Home Reviews Classic Movies Cinema Paradiso (1988)

Cinema Paradiso (1988)

cinema paradisoCinema Paradiso tells the story of Salvatore, also known as Toto to his family.   The movie begins as Salvatore, now middle-aged (played by Jacques Perrin), is returning to his hometown for the first time in years to attend the funeral of the man who encouraged his love of film. This allows the film to freely, without any encumbrance or having to make any excuses, go back in time and tell our protagonist’s story. During the recounting of that story, the film flashes back to Salvatore’s childhood, at three different ages.

The first flashback shows him as a child being fascinated by film, bugging Alfredo (Philippe Noiret), the local theatre’s projectionist, about getting into the booth. The story eventually progresses to Alfredo embracing him as an apprentice. Also, as Toto becomes a teenager, he falls in love and, as he pursues his goal, he is encouraged to leave home and never look back — which makes his return and reminiscing in his middle-age even more poignant.

As I noted in my article titled Top 20 Film Titles of All-Time, the title of this film is incredible and encapsulates a lot of what the film is about. It is very much about how its protagonist believes there’s nothing better in the world than film — not only as an art form, but also because of what it got him: a best friend and it took him away from home, to a job and a purpose in life. However, Cinema Paradiso also refers to the theatre itself, as that is its name. It is a kind of heaven on earth for our protagonist and all those who love film. Surely, in watching this film, one can equate it to the movie houses we frequented in our own youths.  Whether or not those theatres were as beautiful or as storied as Cinema Paradiso is another matter.

Cinema Paradiso manages the rare feat of being not only a testament to the majesty of cinema, but also a great film in its own right — for this film becomes sort of a parable for life.  In and around the theatre there is life, love and death and there’s hope in the face of oppression exemplified by the montage saved by Alfredo which Toto witnesses at the end. You can watch it in the clip below, but I’d recommend not doing so unless you’ve seen the film.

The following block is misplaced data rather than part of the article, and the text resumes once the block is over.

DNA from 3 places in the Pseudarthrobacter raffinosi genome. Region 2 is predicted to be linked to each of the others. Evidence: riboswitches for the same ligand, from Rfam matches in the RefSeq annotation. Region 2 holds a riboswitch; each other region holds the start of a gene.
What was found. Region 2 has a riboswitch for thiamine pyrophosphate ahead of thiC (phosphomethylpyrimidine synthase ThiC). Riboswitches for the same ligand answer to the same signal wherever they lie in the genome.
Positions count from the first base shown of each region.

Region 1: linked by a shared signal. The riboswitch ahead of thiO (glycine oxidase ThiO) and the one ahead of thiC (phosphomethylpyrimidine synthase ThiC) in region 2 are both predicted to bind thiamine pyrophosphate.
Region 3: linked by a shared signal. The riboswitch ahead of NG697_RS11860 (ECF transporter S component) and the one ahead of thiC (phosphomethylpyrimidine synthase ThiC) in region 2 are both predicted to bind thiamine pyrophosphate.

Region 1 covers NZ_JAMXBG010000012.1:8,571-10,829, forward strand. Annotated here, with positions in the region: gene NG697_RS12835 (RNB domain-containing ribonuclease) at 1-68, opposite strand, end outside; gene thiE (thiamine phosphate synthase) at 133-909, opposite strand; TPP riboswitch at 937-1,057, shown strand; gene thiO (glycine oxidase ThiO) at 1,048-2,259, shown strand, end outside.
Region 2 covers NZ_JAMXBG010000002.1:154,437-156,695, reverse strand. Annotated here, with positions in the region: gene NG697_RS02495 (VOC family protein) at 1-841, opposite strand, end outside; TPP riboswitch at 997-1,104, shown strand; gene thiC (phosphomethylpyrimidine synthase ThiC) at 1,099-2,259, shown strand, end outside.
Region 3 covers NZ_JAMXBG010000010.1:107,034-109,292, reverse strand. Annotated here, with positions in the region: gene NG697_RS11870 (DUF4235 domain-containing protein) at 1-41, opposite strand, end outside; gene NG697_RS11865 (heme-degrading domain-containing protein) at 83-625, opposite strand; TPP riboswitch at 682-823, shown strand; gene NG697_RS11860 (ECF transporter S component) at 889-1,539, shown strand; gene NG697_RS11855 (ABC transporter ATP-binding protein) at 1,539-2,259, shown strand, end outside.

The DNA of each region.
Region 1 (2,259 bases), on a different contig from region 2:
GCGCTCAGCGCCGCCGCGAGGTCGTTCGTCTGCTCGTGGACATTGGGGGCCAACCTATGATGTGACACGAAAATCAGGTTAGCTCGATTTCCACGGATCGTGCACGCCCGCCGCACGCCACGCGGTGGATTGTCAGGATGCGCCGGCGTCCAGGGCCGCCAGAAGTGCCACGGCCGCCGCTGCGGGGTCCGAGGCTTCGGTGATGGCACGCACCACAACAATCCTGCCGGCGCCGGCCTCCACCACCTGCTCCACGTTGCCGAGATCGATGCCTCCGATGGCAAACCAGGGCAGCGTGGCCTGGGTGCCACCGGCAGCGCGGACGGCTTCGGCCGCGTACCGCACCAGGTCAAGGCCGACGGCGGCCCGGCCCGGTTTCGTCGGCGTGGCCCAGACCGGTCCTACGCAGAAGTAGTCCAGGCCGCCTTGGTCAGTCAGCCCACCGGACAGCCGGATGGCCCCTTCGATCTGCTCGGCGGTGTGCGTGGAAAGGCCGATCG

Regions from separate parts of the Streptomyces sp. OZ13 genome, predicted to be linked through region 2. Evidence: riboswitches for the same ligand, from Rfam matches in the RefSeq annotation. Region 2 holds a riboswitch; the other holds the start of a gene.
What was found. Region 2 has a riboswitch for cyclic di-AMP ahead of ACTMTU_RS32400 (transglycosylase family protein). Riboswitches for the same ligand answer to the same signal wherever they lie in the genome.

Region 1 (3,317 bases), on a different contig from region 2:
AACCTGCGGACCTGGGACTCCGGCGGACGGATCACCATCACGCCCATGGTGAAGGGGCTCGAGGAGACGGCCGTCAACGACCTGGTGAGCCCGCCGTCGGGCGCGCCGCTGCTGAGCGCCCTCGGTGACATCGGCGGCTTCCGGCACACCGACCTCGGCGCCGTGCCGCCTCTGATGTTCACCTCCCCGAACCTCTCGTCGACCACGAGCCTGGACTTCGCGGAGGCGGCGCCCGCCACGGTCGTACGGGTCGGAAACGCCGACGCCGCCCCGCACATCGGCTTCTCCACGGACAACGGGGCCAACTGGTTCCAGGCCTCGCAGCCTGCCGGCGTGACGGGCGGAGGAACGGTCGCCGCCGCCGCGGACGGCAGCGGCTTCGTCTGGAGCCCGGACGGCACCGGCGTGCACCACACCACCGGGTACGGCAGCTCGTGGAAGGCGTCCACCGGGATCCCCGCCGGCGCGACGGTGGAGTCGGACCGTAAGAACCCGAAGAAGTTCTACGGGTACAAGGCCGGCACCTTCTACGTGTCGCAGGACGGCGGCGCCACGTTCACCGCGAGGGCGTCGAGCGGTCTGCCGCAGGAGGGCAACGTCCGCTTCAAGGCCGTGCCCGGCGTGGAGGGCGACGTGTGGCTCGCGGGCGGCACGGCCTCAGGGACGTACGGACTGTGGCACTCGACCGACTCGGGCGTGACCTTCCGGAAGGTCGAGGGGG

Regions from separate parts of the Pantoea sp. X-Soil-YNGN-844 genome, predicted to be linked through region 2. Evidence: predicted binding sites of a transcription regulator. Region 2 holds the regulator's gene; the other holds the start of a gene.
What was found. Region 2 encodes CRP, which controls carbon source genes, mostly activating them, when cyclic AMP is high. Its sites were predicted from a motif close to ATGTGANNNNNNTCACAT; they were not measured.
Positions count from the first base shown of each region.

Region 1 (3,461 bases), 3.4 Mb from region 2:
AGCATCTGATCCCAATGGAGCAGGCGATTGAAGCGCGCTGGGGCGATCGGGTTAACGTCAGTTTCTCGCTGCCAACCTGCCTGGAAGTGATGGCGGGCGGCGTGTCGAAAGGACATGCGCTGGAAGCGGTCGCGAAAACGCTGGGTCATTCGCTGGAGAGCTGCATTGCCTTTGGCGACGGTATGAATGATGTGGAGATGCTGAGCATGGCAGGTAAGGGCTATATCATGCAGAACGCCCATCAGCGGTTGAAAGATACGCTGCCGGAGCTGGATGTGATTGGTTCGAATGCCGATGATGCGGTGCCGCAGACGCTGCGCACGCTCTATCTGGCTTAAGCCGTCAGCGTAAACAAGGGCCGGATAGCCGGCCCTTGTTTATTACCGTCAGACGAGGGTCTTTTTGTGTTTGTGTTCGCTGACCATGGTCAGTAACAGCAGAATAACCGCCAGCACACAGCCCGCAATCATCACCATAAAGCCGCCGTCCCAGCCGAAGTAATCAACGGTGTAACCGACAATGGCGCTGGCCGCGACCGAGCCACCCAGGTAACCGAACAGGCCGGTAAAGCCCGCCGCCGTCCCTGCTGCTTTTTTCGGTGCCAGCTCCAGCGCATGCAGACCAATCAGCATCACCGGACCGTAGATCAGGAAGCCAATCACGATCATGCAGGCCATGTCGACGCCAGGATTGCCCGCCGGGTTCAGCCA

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The film, of course, is also a great love story — the wonderfully rendered tale of the girl of Toto’s dreams and their relationship. The fact that it’s such a shift in tone from the rest of the film, and yet manages to tug on your heartstrings, is amazing. But, of course, it is also a love letter to the cinema. Lastly, the film is also about friendship. To work on these three levels (romance, friendship and a more cerebral passion) is very hard and this film does it so well.

Another thing this film does very well,  is it ages its lead well and dedicates sufficient time to him in each portion of the story. My experience is that is an incredibly difficult thing to do in coming-of-age tales. Typically, in a film that goes from childhood to adolescence, the balancing act is off.  But in Cinema Paradiso, Salvatore Cascio (Toto as a child) and Marco Leonardi (Toto as a teenager) each have their moment and their impact on the film.

Cinema Paradiso is an all-around great film that works on many levels and is a cornerstone coming-of-age film that can illustrate to other filmmakers of the genre how it should be done. It is a film you should see (http://www.examiner.com/movie-in-wilmington/14-movies-everyone-should-watch).

The review of Cinema Paradiso was received as a guest article and entry in the 1st theSkykid.com Coming of Age Film Review Contest. Its author, Bernardo Villela is  a writer, director, editor and film enthusiast who seeks to expand your movie-watching options. You can find him at:  http://themovierat.wordpress.com 

2 COMMENTS

  1. Amazing film. Absolutely amazing.

    SkyKid if you have still not seen it, you simply must. It is a pivotal film for the Coming-of-age fan and a pivotal film for those who respect cinema as an art form. Also the nostaliga for 35mm film is very strong in this, and made me wish I grew up in a time where shooting on film was not being overtaken by digital.

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